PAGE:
Before Alex could even beginning devising some way of stalling the people who were coming from Gravewyrd, she received a call from the nurse’s station.

Ivy Gravewyrd had recovered and had asked for Alex.


“Ivy Gravewyrd,” the woman said.  “But you know that already.”

Alex took a seat.  “You’re a mind-reader.”

“Not that I know of.  It’s possible.”

“Everyone who was hurt at the beach, they seem to be recovering.”

“You’re looking for a story,” Gravewyrd said.

Alex nodded.  “Yes.”

“My story.”

“That’s right.  What’s your story?  Where did you come from?  How did you get inside that whale?”

Alex held her breath and watched the expressions on Ivy Gravewyrd’s face closely, searching for those involuntary twitches and shifts that might indicate some deeper emotion, beyond the guarded confusion that she had expressed thus far.

Gravewyrd blinked slowly and cocked her head to the left.  “Inside?”

Alex met her gaze and peered at her.  “I’ve trained myself to recover details from my memories that I missed observing when I was actually living the moment.  For my profession, though it helps in other areas of life, as you might imagine.  I thought I just saw you crawling away.  But I didn’t.  I saw you crawl out of the whale’s mouth.”

Here she was at last, the mystery that Alex had been trying to solve for weeks.  That the world had been buzzing about for months.  The owner of the voice from the sea.

They were both silent for a moment.

“May I open a window?” Alex asked.  Gravewyrd nodded.

Alex noticed the smell.  They were miles away from the ocean now, but it smelled like salt water and seaweed in the little hospital room, even after Alex had opened a window.

Alex licked her lip and tasted salt on it.

She glanced around.  There was a potted plant in one corner of the room.  She walked over and picked up a handful of soil.  She then approached Gravewyrd’s bed and placed the soil on an empty section of the dinner tray.

“I think I’ve put something together,” Alex said.  “And I wonder if you would help me confirm my…story.”

Alex picked up a cup of water.  She made a little well within the dirt and poured the water into it.

It was the interface of the saltwater, the sand, and the air.  That was where the voice could be heard.

“This is where your power works,” Alex aid.  “Where the ancient elements meet.  Water, earth, air.  Except for fire.”

Ivy Gravewyrd reached over, dipped her finger in the water, and swirled it.


Alex couldn’t help but to gasp.  The voice in her mind was a familiar one.  She’d been hearing it for weeks.  “Mind?”


“How is—wait, electricity.  Is that it?  The currents in our brains?  Our nerves?”  Alex widened her eyes.  “Our minds provide the fire.”

All four elements, the juncture, the crossroads where they met is where her power resided, where it could be yielded.

Alex looked at her watch.  According to her source, she had maybe ten minutes to decide if she was going to risk her job—possibly her life—taking Ivy Gravewyrd out of the hospital.

Or if she was going to hand Gravewyrd over.

Alex took a breath.  “You pushed a whale back into the ocean.  That’s a lot of power.”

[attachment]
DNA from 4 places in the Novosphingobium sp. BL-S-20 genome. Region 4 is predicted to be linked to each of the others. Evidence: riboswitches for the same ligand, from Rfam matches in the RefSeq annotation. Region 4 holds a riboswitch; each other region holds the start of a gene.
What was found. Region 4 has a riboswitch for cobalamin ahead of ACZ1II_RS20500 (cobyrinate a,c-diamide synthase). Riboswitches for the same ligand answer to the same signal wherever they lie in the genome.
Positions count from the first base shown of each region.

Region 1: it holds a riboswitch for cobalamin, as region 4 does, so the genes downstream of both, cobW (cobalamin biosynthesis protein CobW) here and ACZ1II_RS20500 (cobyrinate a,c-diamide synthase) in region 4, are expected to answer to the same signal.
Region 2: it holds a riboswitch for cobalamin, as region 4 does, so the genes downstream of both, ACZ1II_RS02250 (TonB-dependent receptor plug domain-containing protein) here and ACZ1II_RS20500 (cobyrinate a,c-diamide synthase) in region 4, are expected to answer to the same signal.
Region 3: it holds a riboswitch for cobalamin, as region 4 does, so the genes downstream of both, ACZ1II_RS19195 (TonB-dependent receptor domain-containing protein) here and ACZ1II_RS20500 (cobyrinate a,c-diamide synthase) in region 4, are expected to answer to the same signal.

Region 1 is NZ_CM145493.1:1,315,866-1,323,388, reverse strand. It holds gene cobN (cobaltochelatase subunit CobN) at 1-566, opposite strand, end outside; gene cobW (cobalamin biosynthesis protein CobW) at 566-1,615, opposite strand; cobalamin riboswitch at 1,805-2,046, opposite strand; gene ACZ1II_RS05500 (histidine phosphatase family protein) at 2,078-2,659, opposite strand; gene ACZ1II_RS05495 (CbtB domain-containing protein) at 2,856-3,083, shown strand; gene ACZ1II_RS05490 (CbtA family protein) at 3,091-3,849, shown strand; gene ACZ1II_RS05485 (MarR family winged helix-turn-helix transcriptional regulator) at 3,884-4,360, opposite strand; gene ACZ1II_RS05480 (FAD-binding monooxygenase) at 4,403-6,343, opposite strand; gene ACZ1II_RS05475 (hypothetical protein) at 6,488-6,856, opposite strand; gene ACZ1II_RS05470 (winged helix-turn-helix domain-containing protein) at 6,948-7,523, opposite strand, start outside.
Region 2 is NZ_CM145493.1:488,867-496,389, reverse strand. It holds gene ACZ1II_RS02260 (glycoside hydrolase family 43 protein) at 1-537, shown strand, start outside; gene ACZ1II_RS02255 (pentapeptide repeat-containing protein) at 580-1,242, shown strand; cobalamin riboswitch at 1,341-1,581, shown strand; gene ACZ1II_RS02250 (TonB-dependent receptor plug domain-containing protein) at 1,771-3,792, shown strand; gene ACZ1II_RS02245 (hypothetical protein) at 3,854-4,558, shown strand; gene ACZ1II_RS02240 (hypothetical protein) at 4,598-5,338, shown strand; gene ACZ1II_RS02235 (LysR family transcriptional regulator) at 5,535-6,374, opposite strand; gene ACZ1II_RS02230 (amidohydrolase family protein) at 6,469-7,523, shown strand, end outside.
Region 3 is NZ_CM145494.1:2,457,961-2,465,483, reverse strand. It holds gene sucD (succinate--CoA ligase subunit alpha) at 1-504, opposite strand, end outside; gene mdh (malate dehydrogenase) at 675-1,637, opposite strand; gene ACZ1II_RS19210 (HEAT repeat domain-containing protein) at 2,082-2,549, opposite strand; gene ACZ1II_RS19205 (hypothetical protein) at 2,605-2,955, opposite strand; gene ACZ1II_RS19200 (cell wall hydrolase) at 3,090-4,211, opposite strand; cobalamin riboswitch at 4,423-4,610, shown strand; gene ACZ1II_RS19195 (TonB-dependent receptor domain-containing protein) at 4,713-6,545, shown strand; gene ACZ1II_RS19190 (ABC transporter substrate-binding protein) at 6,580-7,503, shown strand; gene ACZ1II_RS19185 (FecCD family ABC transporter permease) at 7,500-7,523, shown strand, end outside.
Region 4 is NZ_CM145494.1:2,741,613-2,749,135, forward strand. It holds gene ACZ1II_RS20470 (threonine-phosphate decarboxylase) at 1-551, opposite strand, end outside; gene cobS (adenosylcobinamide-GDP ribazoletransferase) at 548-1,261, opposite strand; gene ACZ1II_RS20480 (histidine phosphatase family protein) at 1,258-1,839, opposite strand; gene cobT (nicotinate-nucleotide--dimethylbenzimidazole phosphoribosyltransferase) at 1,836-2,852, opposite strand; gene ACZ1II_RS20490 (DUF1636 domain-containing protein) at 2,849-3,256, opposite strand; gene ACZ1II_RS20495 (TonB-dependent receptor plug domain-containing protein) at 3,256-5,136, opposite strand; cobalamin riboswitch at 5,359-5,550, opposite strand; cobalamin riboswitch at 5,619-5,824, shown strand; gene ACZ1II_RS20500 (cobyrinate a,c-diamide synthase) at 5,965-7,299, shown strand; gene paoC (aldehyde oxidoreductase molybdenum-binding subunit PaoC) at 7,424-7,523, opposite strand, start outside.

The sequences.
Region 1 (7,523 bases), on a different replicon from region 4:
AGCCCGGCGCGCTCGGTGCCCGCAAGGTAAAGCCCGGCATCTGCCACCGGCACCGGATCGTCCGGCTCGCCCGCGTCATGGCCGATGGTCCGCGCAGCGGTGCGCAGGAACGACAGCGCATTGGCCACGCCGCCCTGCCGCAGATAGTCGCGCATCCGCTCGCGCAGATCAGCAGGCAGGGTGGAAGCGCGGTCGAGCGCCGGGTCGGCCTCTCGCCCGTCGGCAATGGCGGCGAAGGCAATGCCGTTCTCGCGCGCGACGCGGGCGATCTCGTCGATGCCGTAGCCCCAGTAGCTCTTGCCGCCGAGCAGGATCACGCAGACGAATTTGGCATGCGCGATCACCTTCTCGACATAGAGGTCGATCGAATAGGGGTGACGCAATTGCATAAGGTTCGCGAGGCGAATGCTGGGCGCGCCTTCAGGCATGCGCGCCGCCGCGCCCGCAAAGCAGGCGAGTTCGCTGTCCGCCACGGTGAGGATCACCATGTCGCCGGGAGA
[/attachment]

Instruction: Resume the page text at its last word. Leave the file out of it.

Gravewyrd nodded once as she removed her finger and wiped it on her sheets.  “It is.”

“But it took a lot out of you.”

“It did.”

“You could be dangerous.”

“Given the right elements.”

“So, were the whale’s thoughts being carried on your wavelength power, or were you using the whale’s brain to amplify your thoughts, like a broadcast?”

Gravewyrd folded her hands on her lap and looked down at them.

“You didn’t react when I told you the people you hurt by accident were going to be okay,” Alex said.

Gravewyrd glanced up and cocked her head again.  “And that means I’m dangerous?”

“It means you’re tired.  And guarded.  But you asked for me.  You asked the nurse if anyone was trying to see you, right?  That’s it.  And I had told the nurse the truth.  That I’m a journalist.”

“And what does that mean?  That I asked for you?”

“It means that for better or worse, you’ve decided to take your chances with me.  You can’t or won’t fight back, not just now.  The people coming to get you now might be the people who had you before or they might not be, but they are the same kind of people, aren’t they?”

Gravewyrd dropped her gaze.

Alex sighed.  “And I’m a lot easier to push than a whale.”

Gravewyrd looked up at her again.  “We both wish we could read other’s mind right now, don’t we?”

Alex shrugged.  “We wouldn’t have to if we are willing and able to tell the truth.”

Gravewyrd narrowed her eyes.  “Okay then, first truth.  Can you really get me out of here and away from whoever is coming for me in the next ten minutes?”

“More like five minutes now.  And yes, I can.  I have…well, let me just show you.”

Alex put both hands on the privacy curtain around Ivy Gravewyrd’s hospital bed.  The colors of the curtain began to flicker, then fade, and vanish altogether until it was gone.

Ivy Gravewyrd gaped.  Her eyes were wide.  She actually gulped.  “You can turn invisible.”

Alex shook her head.  “I can turn other things—even living things—invisible.  But only things that are not much bigger than I am.”  She raised her brows.  “I couldn’t manage a whale.”

Gravewyrd got out of her bed.  “How?”

“It’s a long story.”

Wincing, Gravewyrd gently pulled a needle out of her wrist vein.  “So is mine.”

Alex released the curtain and it reappeared.

“Shall we?”

“And your colleague outside the door?”

“Is a decoy,” Alex said.

“Does he know that?”

“I’ll own up to it later.  He’ll forgive me when I give him your story.”

“Which means he doesn’t know your story.”

Ivy Gravewyrd took a step and started to tip over.  Alex caught her.  Gravewyrd straightened and nodded.  Alex opened the door a crack and asked her colleague to get the car.  After he walked off, she opened the door wider and checked the hallway.  It was fairly clear.

“The whale is okay too, by the way,” Alex said.

Gravewyrd nodded.  “Thank you for letting me know, about the others too, the people.  I’m glad they’re okay.”

“You will be too.”  Alex crossed her arms and turned toward the open door.  “You have to keep contact with both of my hands or you’ll turn visible again.  So walk behind me, palm to palm, and don’t break off until we’re alone.  Are you up for taking the stairs?”

“I should be.  I guess this makes you my next whale.”

Alex took a deep breath and thought, Likewise.


Copyright © 2020  Nila L. Patel